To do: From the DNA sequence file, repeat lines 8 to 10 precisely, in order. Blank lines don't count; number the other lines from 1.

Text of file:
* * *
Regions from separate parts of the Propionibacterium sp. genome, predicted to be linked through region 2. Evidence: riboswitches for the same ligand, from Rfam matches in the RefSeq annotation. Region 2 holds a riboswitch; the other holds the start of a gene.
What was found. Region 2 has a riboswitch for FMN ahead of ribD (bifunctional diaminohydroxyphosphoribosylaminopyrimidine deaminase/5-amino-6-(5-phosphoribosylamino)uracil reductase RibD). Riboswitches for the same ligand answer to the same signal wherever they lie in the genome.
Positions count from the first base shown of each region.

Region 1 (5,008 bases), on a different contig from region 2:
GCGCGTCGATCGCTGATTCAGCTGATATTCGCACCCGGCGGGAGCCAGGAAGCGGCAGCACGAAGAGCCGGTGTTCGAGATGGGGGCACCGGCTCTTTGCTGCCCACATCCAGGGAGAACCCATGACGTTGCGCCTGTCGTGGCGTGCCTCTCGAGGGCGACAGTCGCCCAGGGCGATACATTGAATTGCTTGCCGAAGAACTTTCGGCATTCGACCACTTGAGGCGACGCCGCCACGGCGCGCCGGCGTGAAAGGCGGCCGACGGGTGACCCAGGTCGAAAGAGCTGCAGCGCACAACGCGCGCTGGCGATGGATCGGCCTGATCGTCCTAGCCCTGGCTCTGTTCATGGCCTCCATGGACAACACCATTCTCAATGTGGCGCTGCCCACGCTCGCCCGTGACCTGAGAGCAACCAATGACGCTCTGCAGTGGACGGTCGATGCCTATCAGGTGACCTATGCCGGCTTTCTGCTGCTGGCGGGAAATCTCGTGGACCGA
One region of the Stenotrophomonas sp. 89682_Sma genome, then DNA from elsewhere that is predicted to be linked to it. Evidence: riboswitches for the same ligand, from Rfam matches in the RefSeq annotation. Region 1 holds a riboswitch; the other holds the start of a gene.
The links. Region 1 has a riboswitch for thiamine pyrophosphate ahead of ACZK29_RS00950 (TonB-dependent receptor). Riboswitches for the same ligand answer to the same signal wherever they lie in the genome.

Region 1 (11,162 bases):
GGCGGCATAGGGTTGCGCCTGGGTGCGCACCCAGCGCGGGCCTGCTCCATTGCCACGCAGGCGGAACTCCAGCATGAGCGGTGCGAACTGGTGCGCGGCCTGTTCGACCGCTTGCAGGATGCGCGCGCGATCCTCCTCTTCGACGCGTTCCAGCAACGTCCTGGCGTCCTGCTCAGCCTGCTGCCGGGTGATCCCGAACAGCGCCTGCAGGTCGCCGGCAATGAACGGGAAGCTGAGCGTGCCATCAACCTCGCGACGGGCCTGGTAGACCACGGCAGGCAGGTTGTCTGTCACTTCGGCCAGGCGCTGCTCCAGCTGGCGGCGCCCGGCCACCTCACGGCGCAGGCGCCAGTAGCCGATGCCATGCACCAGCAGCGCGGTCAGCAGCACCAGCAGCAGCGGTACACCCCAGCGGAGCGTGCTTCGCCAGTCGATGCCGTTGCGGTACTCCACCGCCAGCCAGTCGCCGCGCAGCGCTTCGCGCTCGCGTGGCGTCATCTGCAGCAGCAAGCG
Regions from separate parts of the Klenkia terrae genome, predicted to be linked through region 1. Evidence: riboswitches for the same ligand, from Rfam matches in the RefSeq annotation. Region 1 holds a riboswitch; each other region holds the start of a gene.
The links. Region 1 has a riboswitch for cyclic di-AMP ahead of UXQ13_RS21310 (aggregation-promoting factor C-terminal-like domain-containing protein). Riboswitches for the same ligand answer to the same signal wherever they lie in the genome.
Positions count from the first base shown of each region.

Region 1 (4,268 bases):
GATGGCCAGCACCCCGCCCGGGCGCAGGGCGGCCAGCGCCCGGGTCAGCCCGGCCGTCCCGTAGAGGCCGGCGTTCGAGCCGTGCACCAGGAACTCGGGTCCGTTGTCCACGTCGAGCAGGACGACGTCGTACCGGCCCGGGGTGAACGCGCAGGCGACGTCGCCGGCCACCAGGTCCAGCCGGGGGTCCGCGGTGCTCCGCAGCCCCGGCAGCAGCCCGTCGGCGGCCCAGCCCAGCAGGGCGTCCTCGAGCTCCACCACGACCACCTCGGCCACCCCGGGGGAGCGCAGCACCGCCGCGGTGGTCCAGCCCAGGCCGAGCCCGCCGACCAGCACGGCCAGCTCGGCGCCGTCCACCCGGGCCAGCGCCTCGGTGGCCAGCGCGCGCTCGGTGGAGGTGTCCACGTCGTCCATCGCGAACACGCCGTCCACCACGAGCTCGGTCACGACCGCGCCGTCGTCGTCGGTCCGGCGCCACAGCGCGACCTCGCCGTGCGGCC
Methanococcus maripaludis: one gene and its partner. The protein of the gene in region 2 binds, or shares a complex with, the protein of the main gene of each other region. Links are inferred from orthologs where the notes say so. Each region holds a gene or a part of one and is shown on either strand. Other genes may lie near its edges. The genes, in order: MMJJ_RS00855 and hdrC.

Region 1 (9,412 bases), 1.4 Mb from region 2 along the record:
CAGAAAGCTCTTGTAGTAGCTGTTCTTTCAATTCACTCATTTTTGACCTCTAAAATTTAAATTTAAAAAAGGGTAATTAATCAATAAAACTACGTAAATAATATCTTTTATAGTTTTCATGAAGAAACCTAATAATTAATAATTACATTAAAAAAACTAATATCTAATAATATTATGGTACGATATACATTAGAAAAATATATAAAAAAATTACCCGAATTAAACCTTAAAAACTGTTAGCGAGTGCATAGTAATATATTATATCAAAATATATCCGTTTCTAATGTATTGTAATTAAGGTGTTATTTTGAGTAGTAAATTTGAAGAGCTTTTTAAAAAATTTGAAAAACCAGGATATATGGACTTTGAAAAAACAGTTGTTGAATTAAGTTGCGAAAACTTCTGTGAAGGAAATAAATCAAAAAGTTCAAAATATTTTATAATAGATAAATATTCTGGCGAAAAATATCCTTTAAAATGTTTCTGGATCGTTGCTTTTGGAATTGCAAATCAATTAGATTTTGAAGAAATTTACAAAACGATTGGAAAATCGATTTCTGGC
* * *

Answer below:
Region 1 (11,162 bases):
GGCGGCATAGGGTTGCGCCTGGGTGCGCACCCAGCGCGGGCCTGCTCCATTGCCACGCAGGCGGAACTCCAGCATGAGCGGTGCGAACTGGTGCGCGGCCTGTTCGACCGCTTGCAGGATGCGCGCGCGATCCTCCTCTTCGACGCGTTCCAGCAACGTCCTGGCGTCCTGCTCAGCCTGCTGCCGGGTGATCCCGAACAGCGCCTGCAGGTCGCCGGCAATGAACGGGAAGCTGAGCGTGCCATCAACCTCGCGACGGGCCTGGTAGACCACGGCAGGCAGGTTGTCTGTCACTTCGGCCAGGCGCTGCTCCAGCTGGCGGCGCCCGGCCACCTCACGGCGCAGGCGCCAGTAGCCGATGCCATGCACCAGCAGCGCGGTCAGCAGCACCAGCAGCAGCGGTACACCCCAGCGGAGCGTGCTTCGCCAGTCGATGCCGTTGCGGTACTCCACCGCCAGCCAGTCGCCGCGCAGCGCTTCGCGCTCGCGTGGCGTCATCTGCAGCAGCAAGCG
Regions from separate parts of the Klenkia terrae genome, predicted to be linked through region 1. Evidence: riboswitches for the same ligand, from Rfam matches in the RefSeq annotation. Region 1 holds a riboswitch; each other region holds the start of a gene.